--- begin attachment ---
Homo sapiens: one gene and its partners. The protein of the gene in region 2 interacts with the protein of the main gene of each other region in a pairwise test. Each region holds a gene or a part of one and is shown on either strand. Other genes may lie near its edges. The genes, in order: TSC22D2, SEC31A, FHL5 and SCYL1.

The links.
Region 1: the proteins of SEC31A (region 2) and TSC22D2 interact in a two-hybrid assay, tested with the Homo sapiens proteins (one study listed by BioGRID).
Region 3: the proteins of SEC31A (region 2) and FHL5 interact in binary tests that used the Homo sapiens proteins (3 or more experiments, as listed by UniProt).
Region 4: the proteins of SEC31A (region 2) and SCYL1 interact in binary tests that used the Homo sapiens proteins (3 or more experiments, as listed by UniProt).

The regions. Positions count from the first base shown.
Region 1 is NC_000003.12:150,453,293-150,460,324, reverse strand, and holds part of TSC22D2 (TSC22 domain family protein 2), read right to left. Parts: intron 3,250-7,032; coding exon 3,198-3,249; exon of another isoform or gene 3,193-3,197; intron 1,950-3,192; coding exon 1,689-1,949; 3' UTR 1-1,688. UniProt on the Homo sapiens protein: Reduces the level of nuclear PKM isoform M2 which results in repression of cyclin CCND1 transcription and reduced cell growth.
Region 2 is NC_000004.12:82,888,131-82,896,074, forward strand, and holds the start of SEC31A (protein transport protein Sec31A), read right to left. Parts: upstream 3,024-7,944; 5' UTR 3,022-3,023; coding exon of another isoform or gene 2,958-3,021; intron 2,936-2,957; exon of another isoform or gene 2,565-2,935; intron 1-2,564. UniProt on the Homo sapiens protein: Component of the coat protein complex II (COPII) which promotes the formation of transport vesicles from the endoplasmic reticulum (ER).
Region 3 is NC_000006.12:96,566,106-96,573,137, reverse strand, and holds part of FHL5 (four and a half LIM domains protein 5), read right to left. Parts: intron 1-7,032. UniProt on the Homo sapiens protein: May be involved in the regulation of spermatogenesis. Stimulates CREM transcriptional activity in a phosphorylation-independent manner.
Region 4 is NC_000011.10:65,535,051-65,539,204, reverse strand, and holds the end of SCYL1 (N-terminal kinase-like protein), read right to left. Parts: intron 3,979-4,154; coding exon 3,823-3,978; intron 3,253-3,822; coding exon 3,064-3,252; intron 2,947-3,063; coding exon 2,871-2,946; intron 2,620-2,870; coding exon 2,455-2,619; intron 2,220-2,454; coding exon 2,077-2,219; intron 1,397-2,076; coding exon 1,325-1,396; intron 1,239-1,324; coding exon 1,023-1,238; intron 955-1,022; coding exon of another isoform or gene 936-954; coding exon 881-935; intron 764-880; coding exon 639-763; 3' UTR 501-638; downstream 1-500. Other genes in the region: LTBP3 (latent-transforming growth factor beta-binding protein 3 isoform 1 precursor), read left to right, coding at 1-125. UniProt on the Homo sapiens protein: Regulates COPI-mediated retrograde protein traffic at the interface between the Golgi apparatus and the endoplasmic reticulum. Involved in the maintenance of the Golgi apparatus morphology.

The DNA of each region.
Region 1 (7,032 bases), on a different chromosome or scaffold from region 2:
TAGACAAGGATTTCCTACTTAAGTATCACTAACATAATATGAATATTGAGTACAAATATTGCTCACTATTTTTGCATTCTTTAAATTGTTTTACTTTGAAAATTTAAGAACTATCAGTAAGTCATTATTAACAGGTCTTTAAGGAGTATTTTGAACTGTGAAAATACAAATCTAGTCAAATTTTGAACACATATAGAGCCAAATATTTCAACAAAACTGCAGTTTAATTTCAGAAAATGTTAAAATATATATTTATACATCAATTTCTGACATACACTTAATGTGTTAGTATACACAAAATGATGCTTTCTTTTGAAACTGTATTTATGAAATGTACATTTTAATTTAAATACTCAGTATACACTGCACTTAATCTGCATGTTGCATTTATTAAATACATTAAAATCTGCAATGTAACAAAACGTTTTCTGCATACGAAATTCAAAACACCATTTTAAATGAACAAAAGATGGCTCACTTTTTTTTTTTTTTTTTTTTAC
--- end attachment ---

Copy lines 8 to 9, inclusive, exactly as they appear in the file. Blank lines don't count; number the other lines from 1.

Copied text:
Region 2 is NC_000004.12:82,888,131-82,896,074, forward strand, and holds the start of SEC31A (protein transport protein Sec31A), read right to left. Parts: upstream 3,024-7,944; 5' UTR 3,022-3,023; coding exon of another isoform or gene 2,958-3,021; intron 2,936-2,957; exon of another isoform or gene 2,565-2,935; intron 1-2,564. UniProt on the Homo sapiens protein: Component of the coat protein complex II (COPII) which promotes the formation of transport vesicles from the endoplasmic reticulum (ER).
Region 3 is NC_000006.12:96,566,106-96,573,137, reverse strand, and holds part of FHL5 (four and a half LIM domains protein 5), read right to left. Parts: intron 1-7,032. UniProt on the Homo sapiens protein: May be involved in the regulation of spermatogenesis. Stimulates CREM transcriptional activity in a phosphorylation-independent manner.